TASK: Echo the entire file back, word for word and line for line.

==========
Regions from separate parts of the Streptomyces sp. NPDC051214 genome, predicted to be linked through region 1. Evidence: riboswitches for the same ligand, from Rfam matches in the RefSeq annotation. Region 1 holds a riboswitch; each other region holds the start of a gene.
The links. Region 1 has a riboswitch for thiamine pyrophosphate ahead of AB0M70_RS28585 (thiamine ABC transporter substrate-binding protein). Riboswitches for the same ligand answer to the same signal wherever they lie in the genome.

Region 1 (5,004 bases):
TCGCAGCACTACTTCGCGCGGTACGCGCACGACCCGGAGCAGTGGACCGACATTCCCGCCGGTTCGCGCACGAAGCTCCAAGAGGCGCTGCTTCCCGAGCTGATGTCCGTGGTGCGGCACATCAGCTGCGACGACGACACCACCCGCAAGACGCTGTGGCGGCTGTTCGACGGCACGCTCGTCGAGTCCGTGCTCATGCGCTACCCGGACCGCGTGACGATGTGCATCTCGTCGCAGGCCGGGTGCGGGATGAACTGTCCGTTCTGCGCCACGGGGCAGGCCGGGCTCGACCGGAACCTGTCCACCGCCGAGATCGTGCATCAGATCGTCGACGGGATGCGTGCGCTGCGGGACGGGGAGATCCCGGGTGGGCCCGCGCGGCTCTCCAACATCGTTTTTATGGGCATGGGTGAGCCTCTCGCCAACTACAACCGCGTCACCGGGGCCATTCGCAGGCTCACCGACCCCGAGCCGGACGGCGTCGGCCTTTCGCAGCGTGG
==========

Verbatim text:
Regions from separate parts of the Streptomyces sp. NPDC051214 genome, predicted to be linked through region 1. Evidence: riboswitches for the same ligand, from Rfam matches in the RefSeq annotation. Region 1 holds a riboswitch; each other region holds the start of a gene.
The links. Region 1 has a riboswitch for thiamine pyrophosphate ahead of AB0M70_RS28585 (thiamine ABC transporter substrate-binding protein). Riboswitches for the same ligand answer to the same signal wherever they lie in the genome.

Region 1 (5,004 bases):
TCGCAGCACTACTTCGCGCGGTACGCGCACGACCCGGAGCAGTGGACCGACATTCCCGCCGGTTCGCGCACGAAGCTCCAAGAGGCGCTGCTTCCCGAGCTGATGTCCGTGGTGCGGCACATCAGCTGCGACGACGACACCACCCGCAAGACGCTGTGGCGGCTGTTCGACGGCACGCTCGTCGAGTCCGTGCTCATGCGCTACCCGGACCGCGTGACGATGTGCATCTCGTCGCAGGCCGGGTGCGGGATGAACTGTCCGTTCTGCGCCACGGGGCAGGCCGGGCTCGACCGGAACCTGTCCACCGCCGAGATCGTGCATCAGATCGTCGACGGGATGCGTGCGCTGCGGGACGGGGAGATCCCGGGTGGGCCCGCGCGGCTCTCCAACATCGTTTTTATGGGCATGGGTGAGCCTCTCGCCAACTACAACCGCGTCACCGGGGCCATTCGCAGGCTCACCGACCCCGAGCCGGACGGCGTCGGCCTTTCGCAGCGTGG